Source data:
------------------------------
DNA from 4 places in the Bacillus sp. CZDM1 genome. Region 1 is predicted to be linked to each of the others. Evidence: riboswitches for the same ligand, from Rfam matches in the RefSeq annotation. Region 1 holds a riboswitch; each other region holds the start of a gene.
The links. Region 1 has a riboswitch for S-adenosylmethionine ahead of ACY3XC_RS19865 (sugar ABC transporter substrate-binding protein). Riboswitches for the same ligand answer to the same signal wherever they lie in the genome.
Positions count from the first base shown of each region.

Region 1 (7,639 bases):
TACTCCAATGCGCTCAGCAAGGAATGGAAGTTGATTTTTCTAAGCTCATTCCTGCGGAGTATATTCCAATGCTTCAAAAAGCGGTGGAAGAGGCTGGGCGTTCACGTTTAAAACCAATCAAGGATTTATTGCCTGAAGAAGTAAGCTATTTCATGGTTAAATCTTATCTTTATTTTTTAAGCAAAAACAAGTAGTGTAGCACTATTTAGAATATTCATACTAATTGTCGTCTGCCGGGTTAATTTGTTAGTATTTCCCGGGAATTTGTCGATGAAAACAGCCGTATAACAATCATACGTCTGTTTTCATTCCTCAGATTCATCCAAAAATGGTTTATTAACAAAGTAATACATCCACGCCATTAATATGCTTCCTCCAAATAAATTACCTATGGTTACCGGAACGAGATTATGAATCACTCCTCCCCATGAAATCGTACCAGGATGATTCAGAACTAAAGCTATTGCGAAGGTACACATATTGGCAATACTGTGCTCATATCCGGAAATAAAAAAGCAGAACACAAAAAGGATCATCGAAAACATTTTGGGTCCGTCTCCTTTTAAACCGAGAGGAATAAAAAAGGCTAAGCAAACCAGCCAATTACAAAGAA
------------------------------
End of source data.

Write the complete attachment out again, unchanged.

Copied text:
DNA from 4 places in the Bacillus sp. CZDM1 genome. Region 1 is predicted to be linked to each of the others. Evidence: riboswitches for the same ligand, from Rfam matches in the RefSeq annotation. Region 1 holds a riboswitch; each other region holds the start of a gene.
The links. Region 1 has a riboswitch for S-adenosylmethionine ahead of ACY3XC_RS19865 (sugar ABC transporter substrate-binding protein). Riboswitches for the same ligand answer to the same signal wherever they lie in the genome.
Positions count from the first base shown of each region.

Region 1 (7,639 bases):
TACTCCAATGCGCTCAGCAAGGAATGGAAGTTGATTTTTCTAAGCTCATTCCTGCGGAGTATATTCCAATGCTTCAAAAAGCGGTGGAAGAGGCTGGGCGTTCACGTTTAAAACCAATCAAGGATTTATTGCCTGAAGAAGTAAGCTATTTCATGGTTAAATCTTATCTTTATTTTTTAAGCAAAAACAAGTAGTGTAGCACTATTTAGAATATTCATACTAATTGTCGTCTGCCGGGTTAATTTGTTAGTATTTCCCGGGAATTTGTCGATGAAAACAGCCGTATAACAATCATACGTCTGTTTTCATTCCTCAGATTCATCCAAAAATGGTTTATTAACAAAGTAATACATCCACGCCATTAATATGCTTCCTCCAAATAAATTACCTATGGTTACCGGAACGAGATTATGAATCACTCCTCCCCATGAAATCGTACCAGGATGATTCAGAACTAAAGCTATTGCGAAGGTACACATATTGGCAATACTGTGCTCATATCCGGAAATAAAAAAGCAGAACACAAAAAGGATCATCGAAAACATTTTGGGTCCGTCTCCTTTTAAACCGAGAGGAATAAAAAAGGCTAAGCAAACCAGCCAATTACAAAGAA